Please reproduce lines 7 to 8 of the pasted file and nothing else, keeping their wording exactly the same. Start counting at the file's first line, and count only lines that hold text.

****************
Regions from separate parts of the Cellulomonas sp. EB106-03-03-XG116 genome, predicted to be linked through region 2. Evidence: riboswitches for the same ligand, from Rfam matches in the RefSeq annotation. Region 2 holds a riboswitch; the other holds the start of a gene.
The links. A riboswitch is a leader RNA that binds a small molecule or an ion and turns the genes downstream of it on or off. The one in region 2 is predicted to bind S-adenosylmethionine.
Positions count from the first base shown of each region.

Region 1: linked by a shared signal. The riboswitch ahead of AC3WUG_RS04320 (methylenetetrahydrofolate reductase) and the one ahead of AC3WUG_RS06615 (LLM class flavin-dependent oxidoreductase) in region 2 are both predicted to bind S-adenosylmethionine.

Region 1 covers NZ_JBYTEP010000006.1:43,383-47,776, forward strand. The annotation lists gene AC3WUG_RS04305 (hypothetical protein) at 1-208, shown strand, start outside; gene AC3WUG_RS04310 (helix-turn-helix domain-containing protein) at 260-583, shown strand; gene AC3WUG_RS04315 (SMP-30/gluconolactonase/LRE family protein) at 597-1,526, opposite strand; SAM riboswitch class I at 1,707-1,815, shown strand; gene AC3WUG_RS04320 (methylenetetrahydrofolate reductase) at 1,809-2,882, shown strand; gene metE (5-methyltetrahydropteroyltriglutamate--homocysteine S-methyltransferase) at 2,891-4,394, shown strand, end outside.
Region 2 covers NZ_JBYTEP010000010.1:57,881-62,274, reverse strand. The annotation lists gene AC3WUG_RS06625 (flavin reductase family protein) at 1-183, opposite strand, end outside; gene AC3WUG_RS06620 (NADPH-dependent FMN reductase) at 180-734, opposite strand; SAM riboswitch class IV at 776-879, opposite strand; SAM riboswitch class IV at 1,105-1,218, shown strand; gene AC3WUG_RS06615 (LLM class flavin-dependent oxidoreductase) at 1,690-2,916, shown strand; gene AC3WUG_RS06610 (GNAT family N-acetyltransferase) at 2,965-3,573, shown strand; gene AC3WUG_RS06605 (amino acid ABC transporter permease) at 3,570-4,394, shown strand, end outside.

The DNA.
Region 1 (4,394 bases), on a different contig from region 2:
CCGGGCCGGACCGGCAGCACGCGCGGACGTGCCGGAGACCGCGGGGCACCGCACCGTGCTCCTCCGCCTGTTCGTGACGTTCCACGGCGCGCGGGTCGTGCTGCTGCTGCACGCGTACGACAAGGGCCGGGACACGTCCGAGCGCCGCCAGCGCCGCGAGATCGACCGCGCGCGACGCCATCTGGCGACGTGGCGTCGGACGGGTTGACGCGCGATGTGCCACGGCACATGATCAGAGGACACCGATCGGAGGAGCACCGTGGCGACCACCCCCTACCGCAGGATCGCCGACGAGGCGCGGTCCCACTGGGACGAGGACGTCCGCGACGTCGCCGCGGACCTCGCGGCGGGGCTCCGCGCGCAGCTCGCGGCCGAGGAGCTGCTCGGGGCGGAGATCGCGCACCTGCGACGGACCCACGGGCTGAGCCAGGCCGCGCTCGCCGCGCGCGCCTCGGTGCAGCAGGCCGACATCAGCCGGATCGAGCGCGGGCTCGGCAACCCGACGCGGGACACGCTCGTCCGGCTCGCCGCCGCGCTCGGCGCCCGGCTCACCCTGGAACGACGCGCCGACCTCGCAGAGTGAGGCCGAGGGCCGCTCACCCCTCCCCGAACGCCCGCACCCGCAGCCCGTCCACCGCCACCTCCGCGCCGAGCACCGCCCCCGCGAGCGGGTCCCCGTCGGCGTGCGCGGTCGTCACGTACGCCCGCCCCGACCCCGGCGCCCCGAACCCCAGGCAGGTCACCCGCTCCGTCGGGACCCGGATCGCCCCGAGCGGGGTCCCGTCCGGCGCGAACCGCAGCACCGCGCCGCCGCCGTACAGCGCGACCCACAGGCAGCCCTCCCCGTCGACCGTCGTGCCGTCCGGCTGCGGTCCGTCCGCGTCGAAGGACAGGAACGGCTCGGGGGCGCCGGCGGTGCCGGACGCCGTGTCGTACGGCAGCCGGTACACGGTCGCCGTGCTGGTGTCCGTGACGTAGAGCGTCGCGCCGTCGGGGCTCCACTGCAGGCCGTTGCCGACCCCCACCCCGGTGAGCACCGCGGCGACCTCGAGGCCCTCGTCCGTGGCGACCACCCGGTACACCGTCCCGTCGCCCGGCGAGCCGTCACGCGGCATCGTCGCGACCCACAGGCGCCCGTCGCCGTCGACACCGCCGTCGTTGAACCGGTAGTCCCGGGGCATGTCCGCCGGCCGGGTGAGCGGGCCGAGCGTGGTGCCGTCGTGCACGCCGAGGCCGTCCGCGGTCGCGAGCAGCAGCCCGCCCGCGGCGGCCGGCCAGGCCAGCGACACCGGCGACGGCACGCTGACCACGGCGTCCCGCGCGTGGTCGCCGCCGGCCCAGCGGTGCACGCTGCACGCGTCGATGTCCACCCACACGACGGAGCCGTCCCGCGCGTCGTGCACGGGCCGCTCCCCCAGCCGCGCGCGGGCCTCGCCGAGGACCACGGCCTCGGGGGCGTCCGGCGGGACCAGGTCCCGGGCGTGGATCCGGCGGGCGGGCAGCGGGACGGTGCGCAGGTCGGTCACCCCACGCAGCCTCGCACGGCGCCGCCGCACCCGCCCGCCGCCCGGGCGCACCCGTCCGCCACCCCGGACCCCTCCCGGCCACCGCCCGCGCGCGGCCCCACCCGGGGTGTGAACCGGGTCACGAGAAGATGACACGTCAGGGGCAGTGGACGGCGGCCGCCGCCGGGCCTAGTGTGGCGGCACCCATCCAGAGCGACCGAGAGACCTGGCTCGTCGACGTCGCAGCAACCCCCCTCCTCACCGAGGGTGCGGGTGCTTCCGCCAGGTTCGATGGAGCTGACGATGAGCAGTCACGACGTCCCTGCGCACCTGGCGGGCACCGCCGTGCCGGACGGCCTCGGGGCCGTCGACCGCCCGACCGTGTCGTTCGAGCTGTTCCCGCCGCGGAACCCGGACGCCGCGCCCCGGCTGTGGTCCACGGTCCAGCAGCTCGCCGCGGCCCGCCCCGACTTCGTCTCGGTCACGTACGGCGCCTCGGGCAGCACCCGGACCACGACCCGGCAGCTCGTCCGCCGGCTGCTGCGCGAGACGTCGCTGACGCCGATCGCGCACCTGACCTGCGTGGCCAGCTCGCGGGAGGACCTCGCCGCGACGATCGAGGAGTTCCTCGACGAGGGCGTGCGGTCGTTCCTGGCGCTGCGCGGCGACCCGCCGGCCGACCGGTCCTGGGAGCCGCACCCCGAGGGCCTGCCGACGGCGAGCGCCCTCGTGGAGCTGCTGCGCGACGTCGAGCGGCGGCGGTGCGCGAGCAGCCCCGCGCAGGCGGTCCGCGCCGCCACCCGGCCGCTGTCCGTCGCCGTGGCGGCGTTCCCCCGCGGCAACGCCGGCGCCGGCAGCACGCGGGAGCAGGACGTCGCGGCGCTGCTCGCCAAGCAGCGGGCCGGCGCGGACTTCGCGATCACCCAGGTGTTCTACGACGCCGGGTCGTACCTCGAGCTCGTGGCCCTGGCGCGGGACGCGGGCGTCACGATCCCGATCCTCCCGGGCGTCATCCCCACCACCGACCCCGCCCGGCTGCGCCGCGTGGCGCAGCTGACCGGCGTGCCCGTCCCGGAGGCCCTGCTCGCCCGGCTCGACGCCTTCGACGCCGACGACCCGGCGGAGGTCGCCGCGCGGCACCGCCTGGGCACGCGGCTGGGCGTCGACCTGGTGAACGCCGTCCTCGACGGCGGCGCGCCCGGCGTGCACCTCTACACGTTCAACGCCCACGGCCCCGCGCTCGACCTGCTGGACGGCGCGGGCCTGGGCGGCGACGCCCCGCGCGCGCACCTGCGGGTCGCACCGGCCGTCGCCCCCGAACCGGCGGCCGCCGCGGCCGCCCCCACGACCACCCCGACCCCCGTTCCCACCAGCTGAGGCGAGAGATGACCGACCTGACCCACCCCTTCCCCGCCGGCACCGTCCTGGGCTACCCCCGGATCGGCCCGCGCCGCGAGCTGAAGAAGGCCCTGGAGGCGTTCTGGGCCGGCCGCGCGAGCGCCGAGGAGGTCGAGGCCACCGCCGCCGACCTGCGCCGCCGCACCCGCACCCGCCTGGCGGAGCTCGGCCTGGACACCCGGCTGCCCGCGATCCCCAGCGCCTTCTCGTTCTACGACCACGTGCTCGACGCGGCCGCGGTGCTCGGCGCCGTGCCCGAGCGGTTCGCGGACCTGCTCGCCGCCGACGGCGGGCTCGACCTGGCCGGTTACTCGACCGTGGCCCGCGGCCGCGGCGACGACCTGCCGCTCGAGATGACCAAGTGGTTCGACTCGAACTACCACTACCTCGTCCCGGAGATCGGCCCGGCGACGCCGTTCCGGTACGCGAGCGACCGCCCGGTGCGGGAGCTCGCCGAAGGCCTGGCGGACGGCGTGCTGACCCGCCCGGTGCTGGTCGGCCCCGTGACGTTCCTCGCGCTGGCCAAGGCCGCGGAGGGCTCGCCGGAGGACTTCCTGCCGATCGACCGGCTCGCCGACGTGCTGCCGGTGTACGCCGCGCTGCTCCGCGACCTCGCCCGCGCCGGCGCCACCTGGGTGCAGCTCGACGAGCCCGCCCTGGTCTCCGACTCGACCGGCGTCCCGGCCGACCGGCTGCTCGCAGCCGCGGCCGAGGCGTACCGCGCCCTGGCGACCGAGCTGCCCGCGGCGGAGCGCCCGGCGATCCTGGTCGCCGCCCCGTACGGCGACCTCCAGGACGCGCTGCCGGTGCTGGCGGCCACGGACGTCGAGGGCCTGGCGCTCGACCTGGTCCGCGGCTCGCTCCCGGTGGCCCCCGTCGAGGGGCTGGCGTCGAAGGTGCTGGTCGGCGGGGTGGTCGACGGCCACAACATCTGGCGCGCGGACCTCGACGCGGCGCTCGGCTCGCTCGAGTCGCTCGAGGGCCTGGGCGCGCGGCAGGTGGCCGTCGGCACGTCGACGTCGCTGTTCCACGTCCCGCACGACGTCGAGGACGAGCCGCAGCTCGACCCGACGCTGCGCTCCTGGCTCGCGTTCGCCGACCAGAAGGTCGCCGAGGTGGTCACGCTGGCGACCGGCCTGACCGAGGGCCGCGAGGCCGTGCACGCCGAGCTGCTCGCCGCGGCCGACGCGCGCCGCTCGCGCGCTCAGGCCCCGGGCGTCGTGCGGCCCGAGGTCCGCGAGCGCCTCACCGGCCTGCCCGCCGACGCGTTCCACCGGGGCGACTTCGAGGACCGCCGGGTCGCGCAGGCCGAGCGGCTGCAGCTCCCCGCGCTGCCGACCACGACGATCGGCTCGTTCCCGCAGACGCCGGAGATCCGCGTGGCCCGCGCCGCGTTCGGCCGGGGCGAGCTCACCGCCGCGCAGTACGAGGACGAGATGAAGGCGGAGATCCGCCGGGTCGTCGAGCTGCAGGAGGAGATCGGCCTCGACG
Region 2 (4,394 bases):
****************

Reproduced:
The DNA.
Region 1 (4,394 bases), on a different contig from region 2: